Amyotropic lateralsclerosis or ALS is degenerative neurological condition. It is also known asLou Gehrig’s disease, Charkot’s sclerosis or Charkot’s disease. The diseaseaffects motor neurons of the body and causes their degeneration, affecting allvoluntary muscles in the human body. Becauseof that, patients suffering from ALS experience gradual weakening and atrophyof all muscles present in the body. After the diagnosis, patients usually have 2 to5 years left and the condition always ends fatally. Some patients succeed tolive longer than that.
This is raregenetic disorder, but only in the United States, there are about 20.000 peoplesuffering from ALS. Every year, there are another 5.000 newly diagnosed casesof ALS as well. Probably the most famous ALS patients are Lou Gehrig,famous baseball player and physicist Steven Hawking.
ALS patientsexperience muscle spasms, balance problems, spasticity of the muscles, pathologicalreflexes and increased deep reflexes. Other common symptoms and signs include:fibrillations, muscle atrophy, hanging foot, speech and swallowing disorders, aswell as some involuntary cry or laughter and respiratory disorders. Many of ALSpatients suffer from depression.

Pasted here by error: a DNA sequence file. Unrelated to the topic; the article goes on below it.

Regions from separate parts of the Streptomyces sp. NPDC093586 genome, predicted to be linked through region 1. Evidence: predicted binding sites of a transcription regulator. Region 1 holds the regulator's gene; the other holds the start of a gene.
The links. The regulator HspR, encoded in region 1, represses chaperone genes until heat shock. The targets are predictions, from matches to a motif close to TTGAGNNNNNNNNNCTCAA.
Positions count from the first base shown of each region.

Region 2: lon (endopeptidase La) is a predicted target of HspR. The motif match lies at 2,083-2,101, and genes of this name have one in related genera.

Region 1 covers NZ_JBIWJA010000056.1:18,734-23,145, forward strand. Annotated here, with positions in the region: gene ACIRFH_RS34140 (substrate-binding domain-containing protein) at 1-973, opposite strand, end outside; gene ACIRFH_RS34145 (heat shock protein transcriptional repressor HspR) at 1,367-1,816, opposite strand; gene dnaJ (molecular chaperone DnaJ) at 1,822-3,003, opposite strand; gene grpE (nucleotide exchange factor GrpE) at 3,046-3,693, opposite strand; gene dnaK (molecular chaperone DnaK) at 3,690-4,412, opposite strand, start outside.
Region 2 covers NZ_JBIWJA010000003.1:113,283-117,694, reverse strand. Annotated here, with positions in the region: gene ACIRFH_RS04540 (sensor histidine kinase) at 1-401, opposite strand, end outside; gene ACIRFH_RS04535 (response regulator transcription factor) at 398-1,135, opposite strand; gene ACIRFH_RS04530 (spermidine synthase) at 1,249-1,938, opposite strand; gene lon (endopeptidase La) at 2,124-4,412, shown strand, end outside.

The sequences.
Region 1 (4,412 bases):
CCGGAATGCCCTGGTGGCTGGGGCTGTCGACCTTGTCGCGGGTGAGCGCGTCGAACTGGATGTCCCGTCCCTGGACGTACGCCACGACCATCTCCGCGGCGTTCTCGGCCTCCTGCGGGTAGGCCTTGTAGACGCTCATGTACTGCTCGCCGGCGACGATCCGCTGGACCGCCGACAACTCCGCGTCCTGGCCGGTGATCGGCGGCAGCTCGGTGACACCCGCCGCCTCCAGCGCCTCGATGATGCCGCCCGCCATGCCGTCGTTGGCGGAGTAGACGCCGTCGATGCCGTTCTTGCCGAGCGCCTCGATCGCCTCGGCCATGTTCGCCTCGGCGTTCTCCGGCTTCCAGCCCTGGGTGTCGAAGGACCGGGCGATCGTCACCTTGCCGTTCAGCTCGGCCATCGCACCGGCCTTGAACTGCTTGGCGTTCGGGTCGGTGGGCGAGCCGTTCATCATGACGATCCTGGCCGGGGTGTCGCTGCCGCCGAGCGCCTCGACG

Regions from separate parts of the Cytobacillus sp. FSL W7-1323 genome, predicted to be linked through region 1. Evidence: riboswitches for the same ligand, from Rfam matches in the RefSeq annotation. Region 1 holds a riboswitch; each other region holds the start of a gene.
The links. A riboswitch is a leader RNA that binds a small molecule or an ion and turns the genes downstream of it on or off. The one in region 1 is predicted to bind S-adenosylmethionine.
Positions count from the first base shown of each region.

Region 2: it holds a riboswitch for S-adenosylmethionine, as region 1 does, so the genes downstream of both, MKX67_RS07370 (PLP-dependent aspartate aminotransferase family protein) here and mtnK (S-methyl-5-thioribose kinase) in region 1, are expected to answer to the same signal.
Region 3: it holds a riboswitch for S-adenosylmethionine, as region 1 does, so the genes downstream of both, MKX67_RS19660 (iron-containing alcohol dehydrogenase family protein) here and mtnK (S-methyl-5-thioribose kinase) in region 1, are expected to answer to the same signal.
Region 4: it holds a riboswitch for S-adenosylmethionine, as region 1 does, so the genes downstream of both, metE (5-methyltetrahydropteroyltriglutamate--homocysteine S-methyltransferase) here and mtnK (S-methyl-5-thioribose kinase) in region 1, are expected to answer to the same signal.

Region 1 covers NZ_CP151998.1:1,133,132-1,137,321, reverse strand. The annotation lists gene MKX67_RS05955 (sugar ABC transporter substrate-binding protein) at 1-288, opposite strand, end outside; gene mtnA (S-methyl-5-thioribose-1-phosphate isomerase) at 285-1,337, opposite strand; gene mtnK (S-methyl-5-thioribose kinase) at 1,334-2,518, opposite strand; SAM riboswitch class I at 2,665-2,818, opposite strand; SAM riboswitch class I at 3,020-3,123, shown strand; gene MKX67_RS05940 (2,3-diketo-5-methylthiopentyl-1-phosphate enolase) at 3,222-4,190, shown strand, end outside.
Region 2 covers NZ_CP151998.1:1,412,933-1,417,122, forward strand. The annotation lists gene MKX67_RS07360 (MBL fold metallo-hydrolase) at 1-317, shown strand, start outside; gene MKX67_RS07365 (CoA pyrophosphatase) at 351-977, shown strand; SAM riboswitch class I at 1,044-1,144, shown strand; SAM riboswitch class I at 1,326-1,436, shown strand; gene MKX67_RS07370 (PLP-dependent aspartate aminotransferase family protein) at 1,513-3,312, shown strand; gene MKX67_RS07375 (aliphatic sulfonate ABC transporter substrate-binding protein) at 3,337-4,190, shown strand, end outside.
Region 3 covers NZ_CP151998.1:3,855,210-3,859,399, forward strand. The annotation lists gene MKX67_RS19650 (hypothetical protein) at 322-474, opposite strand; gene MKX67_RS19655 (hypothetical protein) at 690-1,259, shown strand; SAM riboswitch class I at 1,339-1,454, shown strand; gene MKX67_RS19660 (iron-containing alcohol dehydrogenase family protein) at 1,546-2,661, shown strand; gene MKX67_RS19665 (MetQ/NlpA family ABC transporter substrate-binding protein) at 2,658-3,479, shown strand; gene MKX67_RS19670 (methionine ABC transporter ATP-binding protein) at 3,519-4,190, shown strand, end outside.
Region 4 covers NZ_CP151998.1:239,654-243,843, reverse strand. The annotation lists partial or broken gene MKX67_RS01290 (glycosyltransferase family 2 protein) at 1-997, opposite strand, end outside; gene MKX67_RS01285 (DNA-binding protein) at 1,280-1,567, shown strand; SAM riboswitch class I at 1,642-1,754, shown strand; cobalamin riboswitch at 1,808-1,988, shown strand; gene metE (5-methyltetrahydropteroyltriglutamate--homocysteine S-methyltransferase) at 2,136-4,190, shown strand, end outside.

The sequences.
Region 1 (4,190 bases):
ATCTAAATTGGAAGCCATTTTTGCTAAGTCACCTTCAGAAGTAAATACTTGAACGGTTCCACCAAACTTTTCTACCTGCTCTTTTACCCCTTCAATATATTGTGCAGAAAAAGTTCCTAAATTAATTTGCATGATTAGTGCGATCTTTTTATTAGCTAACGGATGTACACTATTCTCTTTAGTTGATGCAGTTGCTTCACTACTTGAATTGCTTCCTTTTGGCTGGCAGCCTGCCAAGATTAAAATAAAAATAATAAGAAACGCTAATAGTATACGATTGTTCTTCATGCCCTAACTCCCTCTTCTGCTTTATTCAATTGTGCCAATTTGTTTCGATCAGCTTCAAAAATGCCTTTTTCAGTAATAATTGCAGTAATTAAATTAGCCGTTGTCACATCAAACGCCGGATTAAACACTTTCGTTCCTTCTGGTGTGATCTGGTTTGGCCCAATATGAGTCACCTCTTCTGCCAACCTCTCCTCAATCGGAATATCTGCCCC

People sufferingfrom ALS don’t have some unique and recognizable symptoms, making the diagnosisof this disease very difficult. There are several tests, used bydoctors in order to diagnose this neurological condition. Electromyogram or EMGhas proved to be useful for this purpose, as well as nerve conduction velocity (NCV)and spinal tap tests. X-rays and MRI scans may also provide valuableinformation to doctors, checking the spinal cord for abnormalities present inALS. Blood and urine tests may discover presence of certain abnormal substancesand muscle and brain biopsies can be used to test the tissue in the laboratory.
Early diagnosismay help both doctors and patients to choose the best from available treatmentoptions for any particular patient suffering from ALS.
There is nocure for ALS, but some measures may improve the quality of life in patientssuffering from this disease.
Fetal stem cellsare found out to help many ALS patients with weakness, mood and appetite, aswell as with spasticity of the muscles and fasciculations. Stem cell transplantationmay improve the movements, swallowing, articulation andpronunciation of the words. Clinical effects usually last for several monthsafter the transplantation. This method doesn’t affect the cause of ALS, becausescientists haven’t been able to identify it yet. Transplantation of fetal stemcells is only able to slow the progression of ALS and improve the quality of life in thesepatients.